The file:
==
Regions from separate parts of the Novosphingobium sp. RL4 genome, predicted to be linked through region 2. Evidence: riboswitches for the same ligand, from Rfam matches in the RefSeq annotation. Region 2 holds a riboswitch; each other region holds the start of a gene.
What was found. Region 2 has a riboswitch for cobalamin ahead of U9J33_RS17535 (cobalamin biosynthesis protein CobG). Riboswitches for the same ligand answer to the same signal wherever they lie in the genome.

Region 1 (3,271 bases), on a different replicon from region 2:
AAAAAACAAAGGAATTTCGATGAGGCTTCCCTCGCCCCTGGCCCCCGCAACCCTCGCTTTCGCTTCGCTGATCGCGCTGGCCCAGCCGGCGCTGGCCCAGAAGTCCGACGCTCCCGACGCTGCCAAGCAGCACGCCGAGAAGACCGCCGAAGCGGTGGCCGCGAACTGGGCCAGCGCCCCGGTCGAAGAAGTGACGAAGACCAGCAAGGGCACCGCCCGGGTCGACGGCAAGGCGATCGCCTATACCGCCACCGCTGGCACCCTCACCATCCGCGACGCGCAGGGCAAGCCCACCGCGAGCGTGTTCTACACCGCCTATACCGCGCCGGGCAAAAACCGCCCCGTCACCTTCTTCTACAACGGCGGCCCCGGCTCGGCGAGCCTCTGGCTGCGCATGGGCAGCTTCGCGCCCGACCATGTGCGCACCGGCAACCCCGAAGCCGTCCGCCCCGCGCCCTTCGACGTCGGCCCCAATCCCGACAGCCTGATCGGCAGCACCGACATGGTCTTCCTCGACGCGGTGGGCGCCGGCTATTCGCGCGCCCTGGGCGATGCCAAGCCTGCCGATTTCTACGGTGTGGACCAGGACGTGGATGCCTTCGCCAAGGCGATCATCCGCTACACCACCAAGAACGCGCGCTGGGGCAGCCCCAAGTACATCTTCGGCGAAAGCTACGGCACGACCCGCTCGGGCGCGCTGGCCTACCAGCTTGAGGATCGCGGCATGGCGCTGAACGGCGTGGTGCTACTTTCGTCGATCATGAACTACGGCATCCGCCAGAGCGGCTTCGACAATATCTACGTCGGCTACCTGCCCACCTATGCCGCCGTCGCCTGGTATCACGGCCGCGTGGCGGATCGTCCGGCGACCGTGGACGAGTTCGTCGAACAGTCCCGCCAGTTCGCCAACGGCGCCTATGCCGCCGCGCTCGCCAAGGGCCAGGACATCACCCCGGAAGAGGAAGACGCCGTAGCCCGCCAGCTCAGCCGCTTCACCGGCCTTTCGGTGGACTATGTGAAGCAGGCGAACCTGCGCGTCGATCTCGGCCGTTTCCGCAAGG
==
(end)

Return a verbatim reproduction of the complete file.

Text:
Regions from separate parts of the Novosphingobium sp. RL4 genome, predicted to be linked through region 2. Evidence: riboswitches for the same ligand, from Rfam matches in the RefSeq annotation. Region 2 holds a riboswitch; each other region holds the start of a gene.
What was found. Region 2 has a riboswitch for cobalamin ahead of U9J33_RS17535 (cobalamin biosynthesis protein CobG). Riboswitches for the same ligand answer to the same signal wherever they lie in the genome.

Region 1 (3,271 bases), on a different replicon from region 2:
AAAAAACAAAGGAATTTCGATGAGGCTTCCCTCGCCCCTGGCCCCCGCAACCCTCGCTTTCGCTTCGCTGATCGCGCTGGCCCAGCCGGCGCTGGCCCAGAAGTCCGACGCTCCCGACGCTGCCAAGCAGCACGCCGAGAAGACCGCCGAAGCGGTGGCCGCGAACTGGGCCAGCGCCCCGGTCGAAGAAGTGACGAAGACCAGCAAGGGCACCGCCCGGGTCGACGGCAAGGCGATCGCCTATACCGCCACCGCTGGCACCCTCACCATCCGCGACGCGCAGGGCAAGCCCACCGCGAGCGTGTTCTACACCGCCTATACCGCGCCGGGCAAAAACCGCCCCGTCACCTTCTTCTACAACGGCGGCCCCGGCTCGGCGAGCCTCTGGCTGCGCATGGGCAGCTTCGCGCCCGACCATGTGCGCACCGGCAACCCCGAAGCCGTCCGCCCCGCGCCCTTCGACGTCGGCCCCAATCCCGACAGCCTGATCGGCAGCACCGACATGGTCTTCCTCGACGCGGTGGGCGCCGGCTATTCGCGCGCCCTGGGCGATGCCAAGCCTGCCGATTTCTACGGTGTGGACCAGGACGTGGATGCCTTCGCCAAGGCGATCATCCGCTACACCACCAAGAACGCGCGCTGGGGCAGCCCCAAGTACATCTTCGGCGAAAGCTACGGCACGACCCGCTCGGGCGCGCTGGCCTACCAGCTTGAGGATCGCGGCATGGCGCTGAACGGCGTGGTGCTACTTTCGTCGATCATGAACTACGGCATCCGCCAGAGCGGCTTCGACAATATCTACGTCGGCTACCTGCCCACCTATGCCGCCGTCGCCTGGTATCACGGCCGCGTGGCGGATCGTCCGGCGACCGTGGACGAGTTCGTCGAACAGTCCCGCCAGTTCGCCAACGGCGCCTATGCCGCCGCGCTCGCCAAGGGCCAGGACATCACCCCGGAAGAGGAAGACGCCGTAGCCCGCCAGCTCAGCCGCTTCACCGGCCTTTCGGTGGACTATGTGAAGCAGGCGAACCTGCGCGTCGATCTCGGCCGTTTCCGCAAGG